'This Is A Devastating Day': 5 More MTA Employees Die From Coronavirus Complications

Steve Burns
March 30, 2020 - 3:19 pm

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NEW YORK (WCBS 880) — The MTA confirmed Monday that five more employees have died due to complications from COVID-19. 

"This is a devastating day," NYCT Interim President Sarah Feinberg told WCBS 880.

The employees were identified as Scott Elijah, a 15-year track worker with the Combined Action/Emergency Response Unit based in Long Island City; Caridad Santiago,a cleaner for 13 years assigned to the Stations Department in the Bronx; Ernesto Hernandez, a bus operator for 15 years most recently working out of the Jackie Gleason Bus Depot; Victor Zapana, a supervisor in the Stations Department who worked from various locations throughout the subway system for almost 30 years; and Warren Tucker, a bus mechanic for almost five years at the MTA Bus Company, assigned this year to the Central Maintenance Facility in East New York.

“We are heartbroken at the passing of five heroic members of the New York City Transit family. Scott, Caridad, Ernesto, Victor and Warren were all inspiring and valued colleagues, well-loved and well-respected by their co-workers," Feinberg and Acting MTA Bus Company President Craig Cipriano said in a joint statement. "They dedicated their lives to serving the public and keeping New Yorkers moving. This is a tragic loss for the city. Their families and friends are in our prayers during this incredibly difficult and painful time.”

Last week, two transit workers passed away due to coronavirus and a third died trying to evacuate a train that was on fire in Harlem.

"Our members are wearing down," Tony Utano, the head of the Transport Workers Union Local 100, told WCBS 880's Steve Burns. "It's just a sad time."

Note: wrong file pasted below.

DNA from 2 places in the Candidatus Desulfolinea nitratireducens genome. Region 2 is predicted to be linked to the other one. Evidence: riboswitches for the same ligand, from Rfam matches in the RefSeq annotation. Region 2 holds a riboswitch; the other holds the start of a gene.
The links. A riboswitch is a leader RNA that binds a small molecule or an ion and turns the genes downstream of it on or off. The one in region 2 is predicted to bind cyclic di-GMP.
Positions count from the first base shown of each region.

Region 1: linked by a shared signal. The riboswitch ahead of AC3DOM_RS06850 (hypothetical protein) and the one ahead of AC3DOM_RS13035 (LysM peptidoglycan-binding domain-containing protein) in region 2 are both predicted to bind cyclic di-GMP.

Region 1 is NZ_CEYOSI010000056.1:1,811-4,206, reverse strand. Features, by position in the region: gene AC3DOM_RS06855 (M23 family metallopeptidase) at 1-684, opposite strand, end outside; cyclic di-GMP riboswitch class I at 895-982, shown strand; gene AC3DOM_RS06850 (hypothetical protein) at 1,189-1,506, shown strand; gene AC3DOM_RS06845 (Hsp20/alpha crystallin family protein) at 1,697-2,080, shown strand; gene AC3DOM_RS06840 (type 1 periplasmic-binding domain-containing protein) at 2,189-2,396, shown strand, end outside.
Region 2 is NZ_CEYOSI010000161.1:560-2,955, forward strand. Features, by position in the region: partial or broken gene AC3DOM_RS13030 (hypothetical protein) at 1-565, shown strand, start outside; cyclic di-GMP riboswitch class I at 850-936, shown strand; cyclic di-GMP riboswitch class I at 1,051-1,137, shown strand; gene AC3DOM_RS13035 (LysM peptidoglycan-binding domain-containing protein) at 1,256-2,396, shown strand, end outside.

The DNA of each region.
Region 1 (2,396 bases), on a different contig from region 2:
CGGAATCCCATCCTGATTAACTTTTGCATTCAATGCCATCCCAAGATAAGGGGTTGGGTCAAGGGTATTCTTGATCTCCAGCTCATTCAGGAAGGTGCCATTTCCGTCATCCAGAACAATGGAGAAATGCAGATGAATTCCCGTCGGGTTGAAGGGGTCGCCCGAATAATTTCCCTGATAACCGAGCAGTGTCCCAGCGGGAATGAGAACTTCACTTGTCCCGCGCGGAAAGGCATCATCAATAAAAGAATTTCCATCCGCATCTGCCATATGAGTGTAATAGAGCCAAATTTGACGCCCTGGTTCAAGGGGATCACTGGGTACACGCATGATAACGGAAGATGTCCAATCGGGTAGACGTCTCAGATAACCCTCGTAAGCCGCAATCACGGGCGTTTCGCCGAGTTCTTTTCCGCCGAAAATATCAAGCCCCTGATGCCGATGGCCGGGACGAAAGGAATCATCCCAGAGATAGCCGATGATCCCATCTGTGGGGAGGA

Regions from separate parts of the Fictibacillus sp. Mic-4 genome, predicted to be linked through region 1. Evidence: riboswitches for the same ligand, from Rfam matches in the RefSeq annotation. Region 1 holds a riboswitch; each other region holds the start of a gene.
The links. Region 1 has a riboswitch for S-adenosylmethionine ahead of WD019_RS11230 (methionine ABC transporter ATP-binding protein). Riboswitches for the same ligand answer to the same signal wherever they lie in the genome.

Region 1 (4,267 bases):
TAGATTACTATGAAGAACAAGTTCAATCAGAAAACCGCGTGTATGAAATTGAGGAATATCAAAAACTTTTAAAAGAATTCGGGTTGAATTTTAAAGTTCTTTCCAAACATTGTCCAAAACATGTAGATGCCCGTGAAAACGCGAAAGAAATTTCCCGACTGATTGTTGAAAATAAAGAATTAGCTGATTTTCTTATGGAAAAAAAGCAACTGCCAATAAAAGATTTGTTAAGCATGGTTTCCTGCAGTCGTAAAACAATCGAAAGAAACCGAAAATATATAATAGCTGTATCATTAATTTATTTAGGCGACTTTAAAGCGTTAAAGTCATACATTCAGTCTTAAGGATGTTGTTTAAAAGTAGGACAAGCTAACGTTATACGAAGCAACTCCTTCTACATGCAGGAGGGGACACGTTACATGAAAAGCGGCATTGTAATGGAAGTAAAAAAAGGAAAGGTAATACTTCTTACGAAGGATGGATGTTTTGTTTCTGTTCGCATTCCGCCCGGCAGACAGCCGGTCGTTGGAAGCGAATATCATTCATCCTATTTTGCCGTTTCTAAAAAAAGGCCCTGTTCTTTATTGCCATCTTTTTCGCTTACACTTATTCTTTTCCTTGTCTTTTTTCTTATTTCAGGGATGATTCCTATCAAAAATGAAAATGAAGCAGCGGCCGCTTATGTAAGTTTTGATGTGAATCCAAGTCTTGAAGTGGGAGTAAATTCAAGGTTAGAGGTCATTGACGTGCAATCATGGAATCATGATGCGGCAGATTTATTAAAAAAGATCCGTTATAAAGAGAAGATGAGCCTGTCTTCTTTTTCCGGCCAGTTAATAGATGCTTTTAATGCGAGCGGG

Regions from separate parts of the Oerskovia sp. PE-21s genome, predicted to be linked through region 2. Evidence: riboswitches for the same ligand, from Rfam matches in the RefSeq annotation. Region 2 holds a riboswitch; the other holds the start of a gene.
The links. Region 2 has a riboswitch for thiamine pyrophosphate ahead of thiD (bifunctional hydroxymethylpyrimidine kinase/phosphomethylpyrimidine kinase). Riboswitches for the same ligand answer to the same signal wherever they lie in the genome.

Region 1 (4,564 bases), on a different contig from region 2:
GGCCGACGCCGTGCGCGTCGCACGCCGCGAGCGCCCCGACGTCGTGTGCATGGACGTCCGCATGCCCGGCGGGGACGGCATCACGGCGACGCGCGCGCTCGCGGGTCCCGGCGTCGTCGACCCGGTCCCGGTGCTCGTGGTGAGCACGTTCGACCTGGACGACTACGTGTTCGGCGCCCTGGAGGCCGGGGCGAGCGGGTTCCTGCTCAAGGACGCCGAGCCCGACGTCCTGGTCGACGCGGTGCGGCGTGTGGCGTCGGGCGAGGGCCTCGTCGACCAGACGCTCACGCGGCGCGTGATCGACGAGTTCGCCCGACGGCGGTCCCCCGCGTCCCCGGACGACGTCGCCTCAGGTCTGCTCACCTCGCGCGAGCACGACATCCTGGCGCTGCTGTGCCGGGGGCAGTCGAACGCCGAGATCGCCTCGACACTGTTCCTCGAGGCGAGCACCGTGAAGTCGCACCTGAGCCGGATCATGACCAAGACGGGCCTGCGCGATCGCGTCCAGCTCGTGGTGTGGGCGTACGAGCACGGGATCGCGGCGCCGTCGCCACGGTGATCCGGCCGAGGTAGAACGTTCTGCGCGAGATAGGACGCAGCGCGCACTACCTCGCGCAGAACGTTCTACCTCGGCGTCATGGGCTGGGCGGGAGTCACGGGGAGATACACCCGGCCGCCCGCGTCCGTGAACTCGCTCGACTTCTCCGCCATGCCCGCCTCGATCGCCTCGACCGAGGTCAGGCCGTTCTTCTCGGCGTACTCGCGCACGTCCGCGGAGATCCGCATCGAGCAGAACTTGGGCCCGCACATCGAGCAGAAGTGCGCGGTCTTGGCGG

Utano says all he can tell his members is to be strong and be safe.

"It's hard to give a 'rah rah' speech with what's going on here. There's no 'rah rah' speech," Utano said.

Adding to the stress Utano says is the MTA's 24-hour hotline for reporting coronavirus symptoms keeps crashing.

"People wait on the line 10 hours and we couldn't get through," Utano said. "That is definitely a big issue."

More than 150 MTA workers have tested positive including chairman and CEO Pat Foye, and Feinberg said thousands of others are on quarantine which has forced the MTA to socale back service because they don't have sufficient crews to run the kind of service commuters are used to.

"For now we are providing the best service we can with the crews that we have," Feinberg said. "We're running the best that we can right now, but it's not great and it's not what people are used to."

Some concerns have been raised over social distancing as trains get more crowded and Feingberg said the NYPD and MTA Police are out in force to address the crowding issues, which she said appear to be sporadic.

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